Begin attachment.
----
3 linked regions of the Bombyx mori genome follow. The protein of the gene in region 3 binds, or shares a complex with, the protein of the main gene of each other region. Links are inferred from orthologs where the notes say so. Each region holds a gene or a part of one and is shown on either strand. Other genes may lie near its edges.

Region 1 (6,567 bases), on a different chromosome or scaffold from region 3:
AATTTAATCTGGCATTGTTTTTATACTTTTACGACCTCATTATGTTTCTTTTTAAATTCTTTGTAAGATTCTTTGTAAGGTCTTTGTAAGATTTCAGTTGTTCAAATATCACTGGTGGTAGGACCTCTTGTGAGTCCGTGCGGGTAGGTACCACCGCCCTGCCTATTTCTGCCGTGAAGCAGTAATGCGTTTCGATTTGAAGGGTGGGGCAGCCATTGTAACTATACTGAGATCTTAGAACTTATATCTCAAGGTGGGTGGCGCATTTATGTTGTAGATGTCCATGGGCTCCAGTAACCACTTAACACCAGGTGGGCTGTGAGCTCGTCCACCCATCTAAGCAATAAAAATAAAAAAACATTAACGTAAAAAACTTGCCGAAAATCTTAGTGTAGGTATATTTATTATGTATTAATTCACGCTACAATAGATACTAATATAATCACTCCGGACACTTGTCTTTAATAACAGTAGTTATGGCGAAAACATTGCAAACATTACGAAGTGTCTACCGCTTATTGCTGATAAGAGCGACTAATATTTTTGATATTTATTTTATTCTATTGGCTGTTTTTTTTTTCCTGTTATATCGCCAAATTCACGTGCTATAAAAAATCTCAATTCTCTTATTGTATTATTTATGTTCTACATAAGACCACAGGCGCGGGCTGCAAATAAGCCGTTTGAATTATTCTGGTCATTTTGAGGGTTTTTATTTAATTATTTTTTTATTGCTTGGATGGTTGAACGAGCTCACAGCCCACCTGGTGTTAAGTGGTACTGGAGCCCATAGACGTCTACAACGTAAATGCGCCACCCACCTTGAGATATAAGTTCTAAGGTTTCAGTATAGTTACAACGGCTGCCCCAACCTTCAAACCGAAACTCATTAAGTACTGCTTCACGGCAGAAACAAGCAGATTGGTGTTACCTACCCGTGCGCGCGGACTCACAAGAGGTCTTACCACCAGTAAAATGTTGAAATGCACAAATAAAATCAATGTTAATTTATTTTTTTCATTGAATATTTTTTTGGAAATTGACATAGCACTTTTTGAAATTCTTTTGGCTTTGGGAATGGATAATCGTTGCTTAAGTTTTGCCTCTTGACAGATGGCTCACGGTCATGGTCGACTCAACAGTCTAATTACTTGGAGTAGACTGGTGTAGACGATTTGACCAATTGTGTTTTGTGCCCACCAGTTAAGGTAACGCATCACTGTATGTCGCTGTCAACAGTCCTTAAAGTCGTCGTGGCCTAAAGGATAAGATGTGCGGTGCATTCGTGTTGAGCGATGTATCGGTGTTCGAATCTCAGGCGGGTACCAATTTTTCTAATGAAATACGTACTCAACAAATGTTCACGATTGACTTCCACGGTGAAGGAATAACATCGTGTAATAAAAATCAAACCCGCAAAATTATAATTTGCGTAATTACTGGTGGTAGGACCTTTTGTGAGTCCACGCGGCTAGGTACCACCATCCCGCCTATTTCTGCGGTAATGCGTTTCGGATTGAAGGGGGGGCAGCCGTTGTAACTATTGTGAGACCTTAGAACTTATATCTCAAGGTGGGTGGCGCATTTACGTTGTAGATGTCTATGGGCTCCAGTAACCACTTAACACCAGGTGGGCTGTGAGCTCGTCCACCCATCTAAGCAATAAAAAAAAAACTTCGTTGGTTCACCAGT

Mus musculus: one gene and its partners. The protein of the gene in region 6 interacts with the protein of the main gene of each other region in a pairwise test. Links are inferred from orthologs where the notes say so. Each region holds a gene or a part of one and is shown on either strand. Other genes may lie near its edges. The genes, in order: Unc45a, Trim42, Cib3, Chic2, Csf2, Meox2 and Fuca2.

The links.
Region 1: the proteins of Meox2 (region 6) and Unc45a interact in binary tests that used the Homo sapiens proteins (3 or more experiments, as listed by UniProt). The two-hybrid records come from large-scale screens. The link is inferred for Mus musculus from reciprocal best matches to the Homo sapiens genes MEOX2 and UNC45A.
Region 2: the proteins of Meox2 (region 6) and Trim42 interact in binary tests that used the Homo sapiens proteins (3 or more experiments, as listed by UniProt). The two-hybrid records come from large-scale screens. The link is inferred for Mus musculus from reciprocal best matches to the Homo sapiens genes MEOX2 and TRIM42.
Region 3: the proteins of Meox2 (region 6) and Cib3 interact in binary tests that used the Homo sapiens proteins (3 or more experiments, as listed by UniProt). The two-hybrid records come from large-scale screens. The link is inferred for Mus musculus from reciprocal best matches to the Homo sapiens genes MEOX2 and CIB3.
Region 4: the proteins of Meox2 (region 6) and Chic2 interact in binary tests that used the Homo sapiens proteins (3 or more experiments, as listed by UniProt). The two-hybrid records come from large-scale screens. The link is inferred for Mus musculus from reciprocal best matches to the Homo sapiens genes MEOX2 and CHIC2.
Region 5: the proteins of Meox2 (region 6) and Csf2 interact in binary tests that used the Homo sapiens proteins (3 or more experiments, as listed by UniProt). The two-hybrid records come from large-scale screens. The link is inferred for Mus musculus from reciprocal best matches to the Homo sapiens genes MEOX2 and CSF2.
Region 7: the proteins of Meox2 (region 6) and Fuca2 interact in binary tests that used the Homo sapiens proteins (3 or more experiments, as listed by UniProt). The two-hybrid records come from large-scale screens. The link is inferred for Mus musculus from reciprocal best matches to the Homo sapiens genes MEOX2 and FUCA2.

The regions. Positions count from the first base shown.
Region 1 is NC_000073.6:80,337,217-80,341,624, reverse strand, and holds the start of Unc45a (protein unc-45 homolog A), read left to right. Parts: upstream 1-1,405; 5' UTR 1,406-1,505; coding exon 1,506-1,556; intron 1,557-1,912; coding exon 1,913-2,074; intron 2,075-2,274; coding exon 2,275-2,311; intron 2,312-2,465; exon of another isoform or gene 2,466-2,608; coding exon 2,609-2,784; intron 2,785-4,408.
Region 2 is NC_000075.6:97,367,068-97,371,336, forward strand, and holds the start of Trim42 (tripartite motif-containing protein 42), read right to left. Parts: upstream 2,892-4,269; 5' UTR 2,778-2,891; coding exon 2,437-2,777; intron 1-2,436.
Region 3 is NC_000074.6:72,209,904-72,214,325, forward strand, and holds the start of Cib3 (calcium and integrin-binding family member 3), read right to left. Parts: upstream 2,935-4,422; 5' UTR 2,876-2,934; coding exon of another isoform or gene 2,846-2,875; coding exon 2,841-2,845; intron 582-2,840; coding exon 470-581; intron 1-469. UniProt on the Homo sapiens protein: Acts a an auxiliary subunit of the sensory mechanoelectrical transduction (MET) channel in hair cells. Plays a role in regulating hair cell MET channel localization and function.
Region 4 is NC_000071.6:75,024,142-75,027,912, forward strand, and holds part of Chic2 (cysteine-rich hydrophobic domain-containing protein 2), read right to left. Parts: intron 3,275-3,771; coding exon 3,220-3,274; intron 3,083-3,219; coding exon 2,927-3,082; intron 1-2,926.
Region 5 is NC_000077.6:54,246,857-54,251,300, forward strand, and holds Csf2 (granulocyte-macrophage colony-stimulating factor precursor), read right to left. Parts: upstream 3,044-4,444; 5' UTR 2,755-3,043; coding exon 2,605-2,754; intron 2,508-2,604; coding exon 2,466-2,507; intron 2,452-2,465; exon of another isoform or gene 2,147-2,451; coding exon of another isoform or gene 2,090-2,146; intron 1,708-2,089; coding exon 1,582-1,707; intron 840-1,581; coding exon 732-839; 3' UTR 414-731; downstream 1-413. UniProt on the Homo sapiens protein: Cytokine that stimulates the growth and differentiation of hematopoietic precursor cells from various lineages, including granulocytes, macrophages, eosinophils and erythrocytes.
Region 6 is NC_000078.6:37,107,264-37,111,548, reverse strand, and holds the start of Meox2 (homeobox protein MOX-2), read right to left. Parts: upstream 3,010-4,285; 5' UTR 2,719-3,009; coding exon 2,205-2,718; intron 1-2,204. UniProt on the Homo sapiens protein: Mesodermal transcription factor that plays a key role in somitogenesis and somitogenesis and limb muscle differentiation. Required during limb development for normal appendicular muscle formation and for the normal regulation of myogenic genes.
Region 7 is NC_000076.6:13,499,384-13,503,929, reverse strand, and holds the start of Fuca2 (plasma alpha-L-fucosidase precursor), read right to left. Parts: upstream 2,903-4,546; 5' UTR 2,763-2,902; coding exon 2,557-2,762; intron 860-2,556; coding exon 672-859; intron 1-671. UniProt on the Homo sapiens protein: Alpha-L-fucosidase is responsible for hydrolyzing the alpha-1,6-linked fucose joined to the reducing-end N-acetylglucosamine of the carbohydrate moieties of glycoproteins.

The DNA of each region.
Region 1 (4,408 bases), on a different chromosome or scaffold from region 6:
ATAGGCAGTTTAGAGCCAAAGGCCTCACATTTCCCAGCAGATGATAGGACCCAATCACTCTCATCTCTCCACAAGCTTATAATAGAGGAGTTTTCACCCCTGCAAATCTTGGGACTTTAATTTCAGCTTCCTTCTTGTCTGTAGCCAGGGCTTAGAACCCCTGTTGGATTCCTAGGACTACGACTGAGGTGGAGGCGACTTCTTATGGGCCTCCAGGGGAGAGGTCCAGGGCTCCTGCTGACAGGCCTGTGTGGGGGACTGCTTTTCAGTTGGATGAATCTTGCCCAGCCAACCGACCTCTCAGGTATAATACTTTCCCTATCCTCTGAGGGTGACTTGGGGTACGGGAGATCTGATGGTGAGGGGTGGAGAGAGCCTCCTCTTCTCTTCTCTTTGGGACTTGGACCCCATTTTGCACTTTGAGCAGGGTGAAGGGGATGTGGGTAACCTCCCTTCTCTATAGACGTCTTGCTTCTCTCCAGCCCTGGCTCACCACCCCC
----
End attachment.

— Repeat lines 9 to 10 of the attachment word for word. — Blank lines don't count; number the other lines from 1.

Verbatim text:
Region 4: the proteins of Meox2 (region 6) and Chic2 interact in binary tests that used the Homo sapiens proteins (3 or more experiments, as listed by UniProt). The two-hybrid records come from large-scale screens. The link is inferred for Mus musculus from reciprocal best matches to the Homo sapiens genes MEOX2 and CHIC2.
Region 5: the proteins of Meox2 (region 6) and Csf2 interact in binary tests that used the Homo sapiens proteins (3 or more experiments, as listed by UniProt). The two-hybrid records come from large-scale screens. The link is inferred for Mus musculus from reciprocal best matches to the Homo sapiens genes MEOX2 and CSF2.